|Camargo, L E|
Submitted to: Genetics and Molecular Biology
Publication Type: Peer Reviewed Journal
Publication Acceptance Date: 9/1/2008
Publication Date: 11/19/2008
Citation: Brunelli, K.R., Dunkle, L.D., Sobrinho, C.A., Fazza, A.C., Camargo, L.E.A. 2008. Molecular Variability in the Grey Leaf Spot Pathogens in Brazil. Genetics and Molecular Biology. 31:939-942. Interpretive Summary: Gray leaf spot (GLS) of corn is one of the most economically important diseases of corn in the world. Disease severity reached epidemic levels during the mid-1990s in the U.S.A., the late 1990s in Africa, and the early 2000s in South America. Our previous work had shown that the fungal pathogen causing GLS in the U.S. is comprised of two genetically distinct but morphologically and taxonomically identical sibling species and that the pathogen population in Africa consisted of only one of those siblings. The results of molecular and morphological analyses of the GLS pathogen in Brazil indicated that the population was comprised of the same two sibling species as those in the U.S. and that both pathotypes were distributed throughout the corn-growing regions of the country. Both pathotypes in the U.S., Brazil, and Africa were found to be genetically very similar, indicating that sources of GLS resistance in corn germplasm would likely be effective in each of the three continents. This information will be useful to corn breeders and geneticists in screening and selecting for GLS resistance and to plant pathologists in determining the genetic variability in pathogen populations and in studies on evolution of pathogenic fungi.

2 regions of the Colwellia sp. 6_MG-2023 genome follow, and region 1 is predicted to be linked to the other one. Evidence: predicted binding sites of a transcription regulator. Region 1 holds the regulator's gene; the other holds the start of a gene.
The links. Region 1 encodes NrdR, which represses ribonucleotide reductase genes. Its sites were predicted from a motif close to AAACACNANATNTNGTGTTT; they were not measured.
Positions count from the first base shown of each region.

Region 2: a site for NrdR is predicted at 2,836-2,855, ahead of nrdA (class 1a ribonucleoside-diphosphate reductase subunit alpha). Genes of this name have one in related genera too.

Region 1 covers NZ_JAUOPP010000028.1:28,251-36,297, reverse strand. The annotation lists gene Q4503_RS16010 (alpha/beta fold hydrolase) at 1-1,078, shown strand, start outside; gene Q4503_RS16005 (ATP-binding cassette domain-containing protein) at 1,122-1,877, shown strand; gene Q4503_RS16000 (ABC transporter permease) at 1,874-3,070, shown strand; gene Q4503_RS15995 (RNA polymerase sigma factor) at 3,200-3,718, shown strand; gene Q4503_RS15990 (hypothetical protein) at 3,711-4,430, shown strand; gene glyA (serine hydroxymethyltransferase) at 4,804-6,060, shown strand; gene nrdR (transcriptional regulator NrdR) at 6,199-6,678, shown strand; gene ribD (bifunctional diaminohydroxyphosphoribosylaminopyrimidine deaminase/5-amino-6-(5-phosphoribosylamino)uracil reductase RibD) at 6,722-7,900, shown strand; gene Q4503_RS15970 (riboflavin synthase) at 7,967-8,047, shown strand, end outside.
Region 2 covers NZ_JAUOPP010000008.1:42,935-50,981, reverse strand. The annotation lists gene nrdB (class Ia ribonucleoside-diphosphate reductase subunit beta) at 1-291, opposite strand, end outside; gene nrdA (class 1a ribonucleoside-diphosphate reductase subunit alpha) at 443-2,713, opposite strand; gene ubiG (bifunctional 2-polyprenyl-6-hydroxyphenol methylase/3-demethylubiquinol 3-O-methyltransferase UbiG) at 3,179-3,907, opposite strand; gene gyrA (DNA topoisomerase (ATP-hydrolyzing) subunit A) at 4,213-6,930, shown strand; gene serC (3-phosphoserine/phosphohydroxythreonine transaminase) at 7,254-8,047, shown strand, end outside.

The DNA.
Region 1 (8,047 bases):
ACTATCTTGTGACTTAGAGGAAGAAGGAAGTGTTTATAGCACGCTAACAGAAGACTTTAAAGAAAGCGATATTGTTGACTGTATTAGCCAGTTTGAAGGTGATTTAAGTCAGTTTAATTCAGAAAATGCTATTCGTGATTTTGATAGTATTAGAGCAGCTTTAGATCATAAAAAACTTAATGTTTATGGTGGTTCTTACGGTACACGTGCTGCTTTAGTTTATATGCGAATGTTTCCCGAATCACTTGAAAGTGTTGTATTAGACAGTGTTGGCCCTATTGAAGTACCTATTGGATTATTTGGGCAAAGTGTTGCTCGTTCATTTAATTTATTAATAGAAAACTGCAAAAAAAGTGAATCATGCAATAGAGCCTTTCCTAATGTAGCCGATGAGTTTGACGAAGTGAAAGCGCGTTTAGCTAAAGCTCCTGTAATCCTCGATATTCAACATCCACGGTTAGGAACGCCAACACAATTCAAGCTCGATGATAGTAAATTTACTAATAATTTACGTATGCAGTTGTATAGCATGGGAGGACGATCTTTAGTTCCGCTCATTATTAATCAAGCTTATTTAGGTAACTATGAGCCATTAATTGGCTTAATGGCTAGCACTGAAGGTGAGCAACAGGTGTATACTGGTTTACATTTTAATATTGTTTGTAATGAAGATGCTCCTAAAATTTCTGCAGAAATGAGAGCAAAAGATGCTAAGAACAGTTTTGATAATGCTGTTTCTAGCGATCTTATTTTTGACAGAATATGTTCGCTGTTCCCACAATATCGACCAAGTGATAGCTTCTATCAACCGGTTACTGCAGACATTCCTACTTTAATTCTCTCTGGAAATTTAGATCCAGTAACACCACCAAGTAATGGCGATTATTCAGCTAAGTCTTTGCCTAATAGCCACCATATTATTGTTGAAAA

Technical Abstract: Isolates of Cercospora species from leaves displaying typical symptoms of gray leaf spot were collected in maize-producing areas of south-central Brazil in 2001 and 2002. Restriction digests of the internal transcribed spacer region of rDNA detected the presence of the same two Cercospora species described on maize in the United States. These species, previously designated C. zeae-maydis group I and group II, correspond to C. zeae-maydis and the recently described species, C. zeina, respectively. Genetic variability among isolates was assessed by analyzing 104 amplified fragment length polymorphism loci. Cluster analysis confirmed the genetic separation of isolates into two distinct groups with a mean similarity of 35%. Similarity levels within each species were high, averaging 93% and 92% among isolates of C. zeae-maydis and C. zeina, respectively. The mean genetic similarity between C. zeae-maydis and C. zeina and two isolates of C. sorghi f. sp. maydis was 45% and 35%, respectively. Differences in conidium length, although small, were significant between the two species. Results of this study showed that populations of the gray leaf spot pathogens in Brazil are similar to those in the United States and that C. zeina, the predominant pathogen in Africa, is also present in Brazil.